Digital Evidence Discovery: Making Sure What You Request and What You Receive Are Identical
Currently, there are no comprehensive electronic discovery rules separate and apart from general discovery requirements in criminal defense cases. Some legal scholars suggest the existing civil rules in many jurisdictions as they relate to e‐discovery as appropriate models to follow in criminal defense cases, but these civil rules are also not uniformly adopted. Accordingly, discovery rules in both civil and criminal matters need to be updated and/or rewritten to reflect the prevalence of ordinary digital evidence in the majority of criminal defense cases. In jurisdictions where discovery production is not an issue, the large amounts of digital evidence data that gets dumped on the defense often becomes overwhelming. Not only can the digital evidence correspond to thousands of documents with correlating metadata, making the data set extremely large, it can also be in multiple formats, requiring the criminal defense team to have the resources and expertise to access the data. For additional information see IRIS LLC Digital Evidence Case Assessment Method and IRIS LLC Cellebrite Report Quick Start Guide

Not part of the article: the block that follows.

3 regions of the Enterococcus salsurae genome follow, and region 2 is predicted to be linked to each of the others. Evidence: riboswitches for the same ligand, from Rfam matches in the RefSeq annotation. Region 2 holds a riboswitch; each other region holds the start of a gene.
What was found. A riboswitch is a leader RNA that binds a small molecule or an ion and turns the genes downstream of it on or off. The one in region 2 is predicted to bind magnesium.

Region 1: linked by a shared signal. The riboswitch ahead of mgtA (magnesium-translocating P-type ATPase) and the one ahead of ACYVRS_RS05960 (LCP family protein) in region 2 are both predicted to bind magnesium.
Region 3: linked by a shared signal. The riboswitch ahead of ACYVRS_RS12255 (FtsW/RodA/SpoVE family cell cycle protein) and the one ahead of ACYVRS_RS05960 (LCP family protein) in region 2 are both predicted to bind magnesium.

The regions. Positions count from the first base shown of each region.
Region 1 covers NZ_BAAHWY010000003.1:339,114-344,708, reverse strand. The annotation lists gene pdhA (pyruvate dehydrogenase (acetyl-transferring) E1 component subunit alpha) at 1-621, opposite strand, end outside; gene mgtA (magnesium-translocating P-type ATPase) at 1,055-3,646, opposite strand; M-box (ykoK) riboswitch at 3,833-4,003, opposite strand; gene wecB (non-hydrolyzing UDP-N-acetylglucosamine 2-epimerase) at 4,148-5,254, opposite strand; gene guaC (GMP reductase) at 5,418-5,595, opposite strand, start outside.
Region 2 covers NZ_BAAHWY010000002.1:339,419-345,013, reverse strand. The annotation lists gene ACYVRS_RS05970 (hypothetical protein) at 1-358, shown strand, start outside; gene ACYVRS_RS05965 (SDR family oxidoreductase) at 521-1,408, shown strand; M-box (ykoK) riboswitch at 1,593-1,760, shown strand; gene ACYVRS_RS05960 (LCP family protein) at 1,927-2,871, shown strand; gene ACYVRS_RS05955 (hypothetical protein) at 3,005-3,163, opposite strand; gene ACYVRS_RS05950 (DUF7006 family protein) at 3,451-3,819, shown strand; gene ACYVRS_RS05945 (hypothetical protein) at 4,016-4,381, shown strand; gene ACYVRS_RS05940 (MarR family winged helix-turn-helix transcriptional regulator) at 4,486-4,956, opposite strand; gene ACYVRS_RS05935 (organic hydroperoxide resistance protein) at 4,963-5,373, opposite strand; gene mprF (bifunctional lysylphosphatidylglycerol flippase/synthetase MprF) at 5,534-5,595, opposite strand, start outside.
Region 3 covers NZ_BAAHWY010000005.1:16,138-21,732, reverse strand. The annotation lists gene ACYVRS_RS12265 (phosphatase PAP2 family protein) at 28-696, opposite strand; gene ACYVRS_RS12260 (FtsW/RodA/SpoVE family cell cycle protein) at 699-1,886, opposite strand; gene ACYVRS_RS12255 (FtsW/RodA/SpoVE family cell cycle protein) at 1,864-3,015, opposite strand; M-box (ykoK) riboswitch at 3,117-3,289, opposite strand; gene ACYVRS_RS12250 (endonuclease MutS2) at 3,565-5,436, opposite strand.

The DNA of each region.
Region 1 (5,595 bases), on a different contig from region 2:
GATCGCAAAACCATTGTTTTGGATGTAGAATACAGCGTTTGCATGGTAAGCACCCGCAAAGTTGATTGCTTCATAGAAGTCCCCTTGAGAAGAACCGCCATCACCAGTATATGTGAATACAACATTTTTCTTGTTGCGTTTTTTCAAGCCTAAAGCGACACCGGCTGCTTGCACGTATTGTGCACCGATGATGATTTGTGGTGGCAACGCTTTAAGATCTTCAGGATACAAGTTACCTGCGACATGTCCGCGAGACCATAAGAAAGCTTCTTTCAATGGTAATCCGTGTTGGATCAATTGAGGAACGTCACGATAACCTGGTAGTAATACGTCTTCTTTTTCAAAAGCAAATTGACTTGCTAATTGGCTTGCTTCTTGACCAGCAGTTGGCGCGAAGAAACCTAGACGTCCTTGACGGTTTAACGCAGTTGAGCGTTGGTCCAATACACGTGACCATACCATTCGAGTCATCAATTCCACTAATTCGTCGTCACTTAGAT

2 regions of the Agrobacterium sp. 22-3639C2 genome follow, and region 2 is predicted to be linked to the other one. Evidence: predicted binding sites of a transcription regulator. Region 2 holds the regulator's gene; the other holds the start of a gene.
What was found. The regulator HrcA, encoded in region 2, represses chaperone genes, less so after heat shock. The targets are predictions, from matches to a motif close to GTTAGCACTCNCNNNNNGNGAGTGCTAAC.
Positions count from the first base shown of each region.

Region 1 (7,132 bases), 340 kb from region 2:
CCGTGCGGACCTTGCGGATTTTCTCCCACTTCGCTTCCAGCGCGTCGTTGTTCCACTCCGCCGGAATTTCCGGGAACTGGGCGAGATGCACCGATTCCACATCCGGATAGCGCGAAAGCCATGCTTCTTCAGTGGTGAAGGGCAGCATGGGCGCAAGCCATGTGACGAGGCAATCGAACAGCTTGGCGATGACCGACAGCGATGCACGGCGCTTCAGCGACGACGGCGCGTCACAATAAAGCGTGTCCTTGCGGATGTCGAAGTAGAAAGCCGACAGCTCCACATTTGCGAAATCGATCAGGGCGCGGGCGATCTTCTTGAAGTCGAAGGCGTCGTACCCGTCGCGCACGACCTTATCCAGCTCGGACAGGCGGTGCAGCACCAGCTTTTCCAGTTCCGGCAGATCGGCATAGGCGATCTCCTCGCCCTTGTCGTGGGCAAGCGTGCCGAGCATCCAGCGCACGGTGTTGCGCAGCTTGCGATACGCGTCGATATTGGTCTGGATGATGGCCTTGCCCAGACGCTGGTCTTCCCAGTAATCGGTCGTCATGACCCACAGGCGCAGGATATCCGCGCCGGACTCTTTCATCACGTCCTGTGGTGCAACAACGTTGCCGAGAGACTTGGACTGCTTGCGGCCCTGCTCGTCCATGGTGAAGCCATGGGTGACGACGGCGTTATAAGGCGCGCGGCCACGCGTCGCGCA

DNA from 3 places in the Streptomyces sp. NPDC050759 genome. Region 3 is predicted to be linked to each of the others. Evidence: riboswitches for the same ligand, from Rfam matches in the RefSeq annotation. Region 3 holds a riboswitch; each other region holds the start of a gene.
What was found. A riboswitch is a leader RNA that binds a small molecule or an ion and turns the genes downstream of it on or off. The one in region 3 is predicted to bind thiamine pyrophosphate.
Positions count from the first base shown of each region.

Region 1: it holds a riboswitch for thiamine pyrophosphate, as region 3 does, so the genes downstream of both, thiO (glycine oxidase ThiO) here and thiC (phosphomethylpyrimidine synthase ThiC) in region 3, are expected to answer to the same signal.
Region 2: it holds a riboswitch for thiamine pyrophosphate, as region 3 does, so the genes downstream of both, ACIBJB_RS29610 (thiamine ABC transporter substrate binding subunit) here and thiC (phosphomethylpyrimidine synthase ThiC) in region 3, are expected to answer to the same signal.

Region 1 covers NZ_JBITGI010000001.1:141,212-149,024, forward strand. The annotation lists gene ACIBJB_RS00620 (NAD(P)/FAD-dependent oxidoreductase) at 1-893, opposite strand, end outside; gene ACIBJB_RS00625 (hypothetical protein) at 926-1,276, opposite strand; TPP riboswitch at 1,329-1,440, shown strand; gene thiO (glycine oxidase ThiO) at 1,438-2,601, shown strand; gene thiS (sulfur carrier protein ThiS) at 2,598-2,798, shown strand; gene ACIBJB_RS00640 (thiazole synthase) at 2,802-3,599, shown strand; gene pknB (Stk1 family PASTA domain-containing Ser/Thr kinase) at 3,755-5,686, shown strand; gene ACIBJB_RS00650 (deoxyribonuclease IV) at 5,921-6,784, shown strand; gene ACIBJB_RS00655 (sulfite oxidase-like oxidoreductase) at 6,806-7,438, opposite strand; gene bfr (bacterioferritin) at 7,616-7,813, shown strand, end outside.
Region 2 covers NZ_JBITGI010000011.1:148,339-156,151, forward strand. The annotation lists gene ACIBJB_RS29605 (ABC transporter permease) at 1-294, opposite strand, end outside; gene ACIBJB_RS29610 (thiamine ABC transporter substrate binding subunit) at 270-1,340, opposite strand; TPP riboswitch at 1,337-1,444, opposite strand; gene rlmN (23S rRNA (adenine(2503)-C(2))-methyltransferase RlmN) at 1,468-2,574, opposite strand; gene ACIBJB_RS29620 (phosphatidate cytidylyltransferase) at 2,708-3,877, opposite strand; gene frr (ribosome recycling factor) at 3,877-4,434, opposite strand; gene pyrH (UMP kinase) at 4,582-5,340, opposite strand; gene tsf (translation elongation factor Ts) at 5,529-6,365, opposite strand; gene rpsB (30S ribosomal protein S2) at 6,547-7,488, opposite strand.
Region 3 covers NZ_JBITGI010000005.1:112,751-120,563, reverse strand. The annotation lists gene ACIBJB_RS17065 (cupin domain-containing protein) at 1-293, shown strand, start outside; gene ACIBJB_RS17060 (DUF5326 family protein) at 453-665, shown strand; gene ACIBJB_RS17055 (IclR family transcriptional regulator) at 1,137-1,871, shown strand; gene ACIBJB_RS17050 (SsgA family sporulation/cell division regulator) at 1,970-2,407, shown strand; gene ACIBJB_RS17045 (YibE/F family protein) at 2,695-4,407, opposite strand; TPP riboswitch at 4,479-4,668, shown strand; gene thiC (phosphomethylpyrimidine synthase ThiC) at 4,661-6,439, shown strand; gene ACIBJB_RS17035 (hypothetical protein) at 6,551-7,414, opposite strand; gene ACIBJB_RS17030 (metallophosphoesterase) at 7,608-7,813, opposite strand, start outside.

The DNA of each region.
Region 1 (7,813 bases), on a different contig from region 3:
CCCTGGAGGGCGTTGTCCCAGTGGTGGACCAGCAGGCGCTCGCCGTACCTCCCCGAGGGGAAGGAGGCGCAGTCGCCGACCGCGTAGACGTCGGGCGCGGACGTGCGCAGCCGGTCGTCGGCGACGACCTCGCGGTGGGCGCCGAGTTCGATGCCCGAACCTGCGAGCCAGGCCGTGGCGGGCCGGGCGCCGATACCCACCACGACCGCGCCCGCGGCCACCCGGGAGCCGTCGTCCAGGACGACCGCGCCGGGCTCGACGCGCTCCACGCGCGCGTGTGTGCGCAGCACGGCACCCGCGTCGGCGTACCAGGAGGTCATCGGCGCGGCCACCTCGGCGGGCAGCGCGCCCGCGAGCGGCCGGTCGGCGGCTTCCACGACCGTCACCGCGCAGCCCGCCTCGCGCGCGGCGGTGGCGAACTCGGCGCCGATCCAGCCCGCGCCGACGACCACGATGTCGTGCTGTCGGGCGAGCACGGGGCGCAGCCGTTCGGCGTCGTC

For digital evidence discovery purposes, the defense must know to request and receive a copy of the native forensic evidence file. Printouts or PDFs of the relevant material should not be accepted and are generally incomplete. Native files will allow access to metadata. This information is not available if you simply accept printed or edited files. Consider due process or Brady arguments for cases in which native files might provide exculpatory evidence or information.
More Information Digital Evidence Innocence Initiative White Paper
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